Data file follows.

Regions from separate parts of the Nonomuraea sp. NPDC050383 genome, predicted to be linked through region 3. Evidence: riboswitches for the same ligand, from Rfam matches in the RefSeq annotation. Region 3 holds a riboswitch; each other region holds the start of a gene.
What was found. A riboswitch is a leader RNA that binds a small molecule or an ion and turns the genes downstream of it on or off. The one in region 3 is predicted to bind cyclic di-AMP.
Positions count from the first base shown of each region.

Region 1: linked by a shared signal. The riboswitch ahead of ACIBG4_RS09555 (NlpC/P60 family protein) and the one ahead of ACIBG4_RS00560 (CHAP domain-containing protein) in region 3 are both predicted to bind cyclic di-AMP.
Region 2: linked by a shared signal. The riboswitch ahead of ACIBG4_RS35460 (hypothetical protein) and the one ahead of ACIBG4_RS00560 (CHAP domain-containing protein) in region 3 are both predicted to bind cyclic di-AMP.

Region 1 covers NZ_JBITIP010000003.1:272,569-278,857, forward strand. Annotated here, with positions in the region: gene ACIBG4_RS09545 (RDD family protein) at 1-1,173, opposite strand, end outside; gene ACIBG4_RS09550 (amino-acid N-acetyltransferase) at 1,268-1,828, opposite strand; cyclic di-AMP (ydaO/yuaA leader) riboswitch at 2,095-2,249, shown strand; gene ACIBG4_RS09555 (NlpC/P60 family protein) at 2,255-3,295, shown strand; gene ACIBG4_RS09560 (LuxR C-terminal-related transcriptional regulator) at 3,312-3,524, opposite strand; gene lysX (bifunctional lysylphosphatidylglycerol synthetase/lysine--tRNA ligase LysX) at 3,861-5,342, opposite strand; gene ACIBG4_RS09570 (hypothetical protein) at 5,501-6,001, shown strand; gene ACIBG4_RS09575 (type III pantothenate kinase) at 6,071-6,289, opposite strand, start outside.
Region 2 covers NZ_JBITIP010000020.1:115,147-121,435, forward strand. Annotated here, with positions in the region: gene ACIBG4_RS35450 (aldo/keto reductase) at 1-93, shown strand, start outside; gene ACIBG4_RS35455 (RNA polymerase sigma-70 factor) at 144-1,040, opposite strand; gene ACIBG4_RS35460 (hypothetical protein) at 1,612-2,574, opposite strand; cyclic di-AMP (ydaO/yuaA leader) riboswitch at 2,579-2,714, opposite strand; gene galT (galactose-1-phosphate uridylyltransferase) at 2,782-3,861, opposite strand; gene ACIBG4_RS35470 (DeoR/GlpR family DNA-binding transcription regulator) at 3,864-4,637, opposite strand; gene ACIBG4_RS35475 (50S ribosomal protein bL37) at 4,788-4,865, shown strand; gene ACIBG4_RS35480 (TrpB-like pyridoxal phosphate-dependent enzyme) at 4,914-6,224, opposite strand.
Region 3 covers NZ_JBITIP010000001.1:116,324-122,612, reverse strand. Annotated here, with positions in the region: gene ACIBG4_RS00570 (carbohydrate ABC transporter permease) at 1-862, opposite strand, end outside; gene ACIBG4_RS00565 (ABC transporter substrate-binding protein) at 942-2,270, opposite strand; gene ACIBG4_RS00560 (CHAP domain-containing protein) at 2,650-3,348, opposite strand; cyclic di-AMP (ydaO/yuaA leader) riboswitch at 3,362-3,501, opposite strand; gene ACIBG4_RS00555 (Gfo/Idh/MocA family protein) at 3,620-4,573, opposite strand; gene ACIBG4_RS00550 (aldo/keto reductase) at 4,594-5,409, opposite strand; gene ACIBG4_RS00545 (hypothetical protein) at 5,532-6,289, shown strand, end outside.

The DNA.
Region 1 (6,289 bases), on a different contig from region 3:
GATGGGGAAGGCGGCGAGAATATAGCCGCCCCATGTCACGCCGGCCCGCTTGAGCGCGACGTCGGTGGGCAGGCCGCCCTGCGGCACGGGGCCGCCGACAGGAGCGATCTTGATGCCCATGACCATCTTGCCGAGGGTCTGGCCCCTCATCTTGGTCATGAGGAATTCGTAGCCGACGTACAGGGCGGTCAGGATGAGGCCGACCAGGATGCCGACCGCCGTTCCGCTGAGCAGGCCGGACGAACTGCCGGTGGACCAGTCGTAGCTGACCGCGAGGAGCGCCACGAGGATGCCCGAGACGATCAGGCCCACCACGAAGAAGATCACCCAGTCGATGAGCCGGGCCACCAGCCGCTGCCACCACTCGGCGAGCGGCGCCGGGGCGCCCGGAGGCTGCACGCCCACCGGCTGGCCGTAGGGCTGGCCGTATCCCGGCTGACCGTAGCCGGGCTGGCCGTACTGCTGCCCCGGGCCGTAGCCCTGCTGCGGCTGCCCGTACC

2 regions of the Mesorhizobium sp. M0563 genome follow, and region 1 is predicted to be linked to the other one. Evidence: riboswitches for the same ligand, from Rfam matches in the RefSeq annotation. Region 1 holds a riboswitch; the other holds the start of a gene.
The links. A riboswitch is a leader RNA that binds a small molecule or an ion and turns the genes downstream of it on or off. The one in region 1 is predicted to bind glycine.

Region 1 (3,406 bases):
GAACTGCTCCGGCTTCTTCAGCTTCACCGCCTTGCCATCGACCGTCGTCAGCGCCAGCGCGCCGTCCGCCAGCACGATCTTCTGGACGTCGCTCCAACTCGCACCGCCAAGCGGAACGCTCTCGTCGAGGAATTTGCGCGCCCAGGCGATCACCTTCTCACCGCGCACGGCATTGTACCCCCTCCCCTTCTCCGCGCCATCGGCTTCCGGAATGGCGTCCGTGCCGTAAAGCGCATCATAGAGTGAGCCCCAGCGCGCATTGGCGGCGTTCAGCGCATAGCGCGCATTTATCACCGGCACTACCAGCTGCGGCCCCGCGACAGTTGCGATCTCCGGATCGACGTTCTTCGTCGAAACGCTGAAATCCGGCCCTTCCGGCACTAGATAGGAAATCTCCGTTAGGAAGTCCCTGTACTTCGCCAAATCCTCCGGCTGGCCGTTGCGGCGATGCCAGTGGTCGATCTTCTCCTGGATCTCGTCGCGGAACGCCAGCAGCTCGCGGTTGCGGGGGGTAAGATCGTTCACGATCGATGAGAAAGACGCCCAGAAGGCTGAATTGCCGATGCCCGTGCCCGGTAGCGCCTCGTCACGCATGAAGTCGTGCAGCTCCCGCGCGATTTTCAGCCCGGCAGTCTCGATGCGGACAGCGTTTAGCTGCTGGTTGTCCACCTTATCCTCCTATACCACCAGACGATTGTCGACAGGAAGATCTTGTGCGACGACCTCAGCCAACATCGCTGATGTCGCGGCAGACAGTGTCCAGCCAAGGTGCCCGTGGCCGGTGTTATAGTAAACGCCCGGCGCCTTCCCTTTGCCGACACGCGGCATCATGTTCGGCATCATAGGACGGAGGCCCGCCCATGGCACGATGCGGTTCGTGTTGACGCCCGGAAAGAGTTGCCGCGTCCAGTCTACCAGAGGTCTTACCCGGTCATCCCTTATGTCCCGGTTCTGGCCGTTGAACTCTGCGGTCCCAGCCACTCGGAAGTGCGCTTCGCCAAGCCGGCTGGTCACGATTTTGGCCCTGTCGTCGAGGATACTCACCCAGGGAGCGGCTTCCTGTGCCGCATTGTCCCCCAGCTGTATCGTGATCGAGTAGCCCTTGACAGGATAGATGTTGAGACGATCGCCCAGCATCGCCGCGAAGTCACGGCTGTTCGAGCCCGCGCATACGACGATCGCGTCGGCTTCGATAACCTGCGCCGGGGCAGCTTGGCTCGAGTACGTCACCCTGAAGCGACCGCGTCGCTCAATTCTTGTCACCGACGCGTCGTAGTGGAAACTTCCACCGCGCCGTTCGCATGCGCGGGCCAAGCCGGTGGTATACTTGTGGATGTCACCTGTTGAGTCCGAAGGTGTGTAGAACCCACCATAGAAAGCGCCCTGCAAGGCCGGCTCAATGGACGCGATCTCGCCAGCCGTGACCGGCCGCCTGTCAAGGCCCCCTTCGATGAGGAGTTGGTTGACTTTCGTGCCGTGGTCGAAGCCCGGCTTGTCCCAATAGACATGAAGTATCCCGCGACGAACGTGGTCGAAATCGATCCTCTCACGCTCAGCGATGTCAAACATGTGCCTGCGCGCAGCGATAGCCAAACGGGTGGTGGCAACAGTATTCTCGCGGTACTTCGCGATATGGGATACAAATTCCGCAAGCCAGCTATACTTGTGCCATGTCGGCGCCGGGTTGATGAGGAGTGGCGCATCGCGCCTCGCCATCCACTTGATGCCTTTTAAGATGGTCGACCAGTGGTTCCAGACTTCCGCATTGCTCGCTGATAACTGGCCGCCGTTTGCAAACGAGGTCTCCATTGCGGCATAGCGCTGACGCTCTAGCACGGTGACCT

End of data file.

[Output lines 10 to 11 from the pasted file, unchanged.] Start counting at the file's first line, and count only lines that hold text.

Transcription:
Region 1 (6,289 bases), on a different contig from region 3:
GATGGGGAAGGCGGCGAGAATATAGCCGCCCCATGTCACGCCGGCCCGCTTGAGCGCGACGTCGGTGGGCAGGCCGCCCTGCGGCACGGGGCCGCCGACAGGAGCGATCTTGATGCCCATGACCATCTTGCCGAGGGTCTGGCCCCTCATCTTGGTCATGAGGAATTCGTAGCCGACGTACAGGGCGGTCAGGATGAGGCCGACCAGGATGCCGACCGCCGTTCCGCTGAGCAGGCCGGACGAACTGCCGGTGGACCAGTCGTAGCTGACCGCGAGGAGCGCCACGAGGATGCCCGAGACGATCAGGCCCACCACGAAGAAGATCACCCAGTCGATGAGCCGGGCCACCAGCCGCTGCCACCACTCGGCGAGCGGCGCCGGGGCGCCCGGAGGCTGCACGCCCACCGGCTGGCCGTAGGGCTGGCCGTATCCCGGCTGACCGTAGCCGGGCTGGCCGTACTGCTGCCCCGGGCCGTAGCCCTGCTGCGGCTGCCCGTACC